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High Life: A WEEKLY FORUM FOR HIGH SCHOOL STUDENTS : Counseling the State : Advisory Board Gives High Schoolers a Voice in Education

November 10, 1989|TERRI PHAM | Terri Pham is a junior at University High School, where she is a reporter for the student news magazine Sword and Shield, a volleyball player and a member of the Mock Trial, Speech and Debate, Vietnamese, Key and California Scholastic Federation clubs

High school students in California have their own voting representative, appointed by the governor, on the State Board of Education.

They are required to take only two years of physical education now, instead of the four years that were formerly required.

Their views on various issues are sought out by teachers, and they are often allowed to participate on school district committees and commissions, as recommended by the state board.

They even have their own representative on the California Commission on AIDS.

Who is responsible for all these advancements in students' responsibilities and rights? Ask Clark Moore, a junior at University High School in Irvine. Moore is also state director of the Student Advisory Board on Education, which presents student proposals for changes in the state's education system.

"SABE is the only recognized student organization in California that has the privilege of annually addressing the state board," Moore said. "Therefore, it gives students the opportunity to directly bring about educational changes."

The student advisory board is a major program of the California Assn. of Student Councils, which offers leadership programs for elementary, middle and high school student councils.

High school students head all levels of the student advisory board program--on the school campus, regional and state levels. The process for change begins in the schools, where students write proposals--some as simple as asking for better food in the cafeteria. If the proposals are limited to one school or district, that's where the solutions are sought, with the students taking their requests through the proper channels.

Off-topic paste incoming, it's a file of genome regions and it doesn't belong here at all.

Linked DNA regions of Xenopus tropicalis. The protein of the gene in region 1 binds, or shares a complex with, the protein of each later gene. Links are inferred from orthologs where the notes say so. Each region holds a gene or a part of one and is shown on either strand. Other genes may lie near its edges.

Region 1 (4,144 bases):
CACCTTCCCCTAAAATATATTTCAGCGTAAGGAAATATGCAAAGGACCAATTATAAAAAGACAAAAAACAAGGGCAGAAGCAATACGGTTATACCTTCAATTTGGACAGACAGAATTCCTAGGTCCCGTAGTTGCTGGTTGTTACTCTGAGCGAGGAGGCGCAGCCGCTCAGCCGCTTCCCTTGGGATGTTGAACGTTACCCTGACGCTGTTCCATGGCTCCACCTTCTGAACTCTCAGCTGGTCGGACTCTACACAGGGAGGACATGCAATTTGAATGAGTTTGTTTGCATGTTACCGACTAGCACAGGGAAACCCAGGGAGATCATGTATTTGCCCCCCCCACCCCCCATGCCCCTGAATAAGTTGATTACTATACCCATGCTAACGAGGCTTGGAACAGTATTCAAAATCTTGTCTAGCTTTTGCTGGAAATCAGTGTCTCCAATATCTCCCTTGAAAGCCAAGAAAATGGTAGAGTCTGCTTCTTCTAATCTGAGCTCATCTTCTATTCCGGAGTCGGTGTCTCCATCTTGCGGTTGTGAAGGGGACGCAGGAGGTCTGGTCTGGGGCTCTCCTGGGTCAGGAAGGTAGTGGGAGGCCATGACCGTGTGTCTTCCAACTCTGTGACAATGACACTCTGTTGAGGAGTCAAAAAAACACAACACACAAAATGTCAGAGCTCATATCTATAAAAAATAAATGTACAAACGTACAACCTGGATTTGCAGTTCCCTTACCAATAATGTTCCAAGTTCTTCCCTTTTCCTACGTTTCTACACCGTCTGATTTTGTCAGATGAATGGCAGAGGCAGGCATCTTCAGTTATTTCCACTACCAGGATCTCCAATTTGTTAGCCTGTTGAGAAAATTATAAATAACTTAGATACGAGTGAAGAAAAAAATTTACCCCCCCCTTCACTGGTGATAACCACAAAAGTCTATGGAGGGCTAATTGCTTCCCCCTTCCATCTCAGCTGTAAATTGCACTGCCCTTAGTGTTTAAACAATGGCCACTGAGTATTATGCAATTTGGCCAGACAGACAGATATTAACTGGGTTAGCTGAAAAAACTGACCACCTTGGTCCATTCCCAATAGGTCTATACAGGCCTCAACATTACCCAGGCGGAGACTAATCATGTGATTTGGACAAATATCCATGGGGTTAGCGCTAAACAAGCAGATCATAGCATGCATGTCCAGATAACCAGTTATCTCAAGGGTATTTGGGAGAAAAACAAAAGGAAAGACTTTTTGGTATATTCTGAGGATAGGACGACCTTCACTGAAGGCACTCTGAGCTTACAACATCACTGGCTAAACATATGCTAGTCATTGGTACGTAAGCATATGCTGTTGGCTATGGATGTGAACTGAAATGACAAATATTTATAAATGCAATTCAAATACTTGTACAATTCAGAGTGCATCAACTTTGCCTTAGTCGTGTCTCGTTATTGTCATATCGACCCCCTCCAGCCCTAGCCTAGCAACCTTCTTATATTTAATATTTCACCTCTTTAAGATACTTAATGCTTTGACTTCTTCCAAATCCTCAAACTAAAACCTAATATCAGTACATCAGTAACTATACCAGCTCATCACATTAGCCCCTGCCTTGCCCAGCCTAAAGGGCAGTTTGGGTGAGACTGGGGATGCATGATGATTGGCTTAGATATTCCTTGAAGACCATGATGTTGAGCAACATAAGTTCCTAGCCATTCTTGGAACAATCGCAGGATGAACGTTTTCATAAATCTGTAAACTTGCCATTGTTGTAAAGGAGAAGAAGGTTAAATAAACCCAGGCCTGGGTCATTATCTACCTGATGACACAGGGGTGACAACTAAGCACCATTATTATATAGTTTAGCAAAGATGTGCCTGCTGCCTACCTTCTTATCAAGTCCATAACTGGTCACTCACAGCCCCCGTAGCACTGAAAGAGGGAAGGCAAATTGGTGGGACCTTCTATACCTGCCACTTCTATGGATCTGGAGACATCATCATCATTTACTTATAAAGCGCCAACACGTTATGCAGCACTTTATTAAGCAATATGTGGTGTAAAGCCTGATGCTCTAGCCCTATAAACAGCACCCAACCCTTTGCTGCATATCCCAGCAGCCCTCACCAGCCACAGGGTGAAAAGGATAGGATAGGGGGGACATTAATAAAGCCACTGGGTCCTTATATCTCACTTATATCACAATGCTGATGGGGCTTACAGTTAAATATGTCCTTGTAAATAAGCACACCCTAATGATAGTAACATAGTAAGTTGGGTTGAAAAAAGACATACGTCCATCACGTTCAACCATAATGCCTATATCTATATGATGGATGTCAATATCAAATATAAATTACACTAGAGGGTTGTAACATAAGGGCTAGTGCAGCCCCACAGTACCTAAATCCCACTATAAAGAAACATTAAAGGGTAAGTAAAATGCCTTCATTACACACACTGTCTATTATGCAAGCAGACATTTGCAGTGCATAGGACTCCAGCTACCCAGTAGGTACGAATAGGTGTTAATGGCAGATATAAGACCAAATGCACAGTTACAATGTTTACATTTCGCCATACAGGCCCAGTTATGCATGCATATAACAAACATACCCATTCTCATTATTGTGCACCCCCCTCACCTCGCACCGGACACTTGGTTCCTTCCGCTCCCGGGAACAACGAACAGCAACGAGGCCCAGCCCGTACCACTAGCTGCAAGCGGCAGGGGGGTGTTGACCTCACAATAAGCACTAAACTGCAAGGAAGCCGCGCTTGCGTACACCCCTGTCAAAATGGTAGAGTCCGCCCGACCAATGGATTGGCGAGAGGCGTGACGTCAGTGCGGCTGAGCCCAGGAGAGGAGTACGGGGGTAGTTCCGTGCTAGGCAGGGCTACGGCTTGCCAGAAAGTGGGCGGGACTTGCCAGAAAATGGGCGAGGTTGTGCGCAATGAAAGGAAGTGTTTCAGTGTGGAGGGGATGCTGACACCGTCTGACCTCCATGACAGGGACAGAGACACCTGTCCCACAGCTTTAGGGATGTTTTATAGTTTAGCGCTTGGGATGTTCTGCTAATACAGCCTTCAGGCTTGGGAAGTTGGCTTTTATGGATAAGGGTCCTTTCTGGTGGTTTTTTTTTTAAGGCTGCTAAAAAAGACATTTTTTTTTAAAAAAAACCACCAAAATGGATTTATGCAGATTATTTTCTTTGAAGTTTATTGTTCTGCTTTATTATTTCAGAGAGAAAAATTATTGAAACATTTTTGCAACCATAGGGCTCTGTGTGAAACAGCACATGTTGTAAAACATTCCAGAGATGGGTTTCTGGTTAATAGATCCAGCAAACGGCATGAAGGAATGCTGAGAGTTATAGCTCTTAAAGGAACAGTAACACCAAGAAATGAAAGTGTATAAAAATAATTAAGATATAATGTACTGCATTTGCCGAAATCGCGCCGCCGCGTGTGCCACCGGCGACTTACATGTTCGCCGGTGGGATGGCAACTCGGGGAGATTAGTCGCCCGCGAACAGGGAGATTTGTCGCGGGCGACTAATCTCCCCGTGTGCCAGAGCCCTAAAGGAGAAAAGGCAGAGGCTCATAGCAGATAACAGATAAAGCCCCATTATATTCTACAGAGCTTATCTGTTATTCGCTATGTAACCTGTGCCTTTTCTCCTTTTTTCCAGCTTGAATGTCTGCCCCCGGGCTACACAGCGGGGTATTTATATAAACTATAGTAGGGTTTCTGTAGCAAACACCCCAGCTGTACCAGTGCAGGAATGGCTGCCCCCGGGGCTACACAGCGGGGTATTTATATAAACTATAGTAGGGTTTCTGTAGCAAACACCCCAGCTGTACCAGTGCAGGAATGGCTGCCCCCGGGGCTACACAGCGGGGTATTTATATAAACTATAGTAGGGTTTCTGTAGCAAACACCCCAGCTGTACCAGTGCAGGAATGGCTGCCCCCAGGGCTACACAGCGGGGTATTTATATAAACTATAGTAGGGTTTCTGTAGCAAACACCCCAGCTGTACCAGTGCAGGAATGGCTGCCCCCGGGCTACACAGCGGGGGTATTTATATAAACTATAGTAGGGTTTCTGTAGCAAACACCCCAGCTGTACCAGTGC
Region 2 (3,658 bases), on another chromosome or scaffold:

Some proposals are more far-reaching and are sent on to the regional level, where they are handled at one of 18 regional student advisory board conferences. From there, the proposals may find their way to the student council associations's state conference, held over five days in March in Sacramento. There, students select the eight most promising proposals and divide the delegation for research and writing. The groups then present the completed proposals to the State Board of Education.

"We believe that students do have valuable input and good ideas," said Moore, whose duties include coordinating the state conference. "We can facilitate those ideas better because we have an insight into the education process."

Student advisory board members, who had a hand in proposing the state lottery, are presently working on proposals to require districts to hire more counselors. They also want foreign language classes inaugurated in elementary schools and suspension abolished as a punishment for truancy.

The student council association is involved in co-sponsoring Earth Train--a railroad journey between California and Washington. The trip, scheduled in April, will teach students about environmental problems. Moore said the goal by journey's end is to have student-written proposals that will then be presented to Congress and, perhaps, the United Nations.

Moore's interest in student government began when he served as a seventh-grade representative and eighth-grade treasurer on his middle school's student council. At University, he has been freshman class treasurer and student representative to the Irvine Board of Education. He also has served on the Parent Teacher Student Assn., the School Site Council and the Principal's Council. Presently, he is government operations director/parliamentarian for the student council.

He became involved at the state level during his sophomore year, when he attended a student advisory board conference. There, he won a scholarship to attend the studetn council association camp that summer. Moore later applied for the student board director's position and was appointed by CASC student state President Katie Sternfels, a senior at Lodi High School.

Other Orange County high school students involved with the student council association at the state level include Vice President Refugio Plascencia, a senior at Los Amigos; elementary director Vicky Parente, a senior at Laguna Hills; and Government Operations at Local Levels director Anne Bui, a senior at Saddleback.

Moore, whose job with the student advisory board takes him all over the state, is often absent from school. But academics remain a priority for the A student. "I'm learning a lot about the educational system on my trips," he said. "It's a different kind of education. I'm learning a lot about leadership."

His current project is to establish a school student advisory board council at University--something he hopes will happen at every school in California.

"We'd like to see as many students involved as possible," Moore said. "And not just members of the student councils. While they have good ideas, it's good to hear from all the students."

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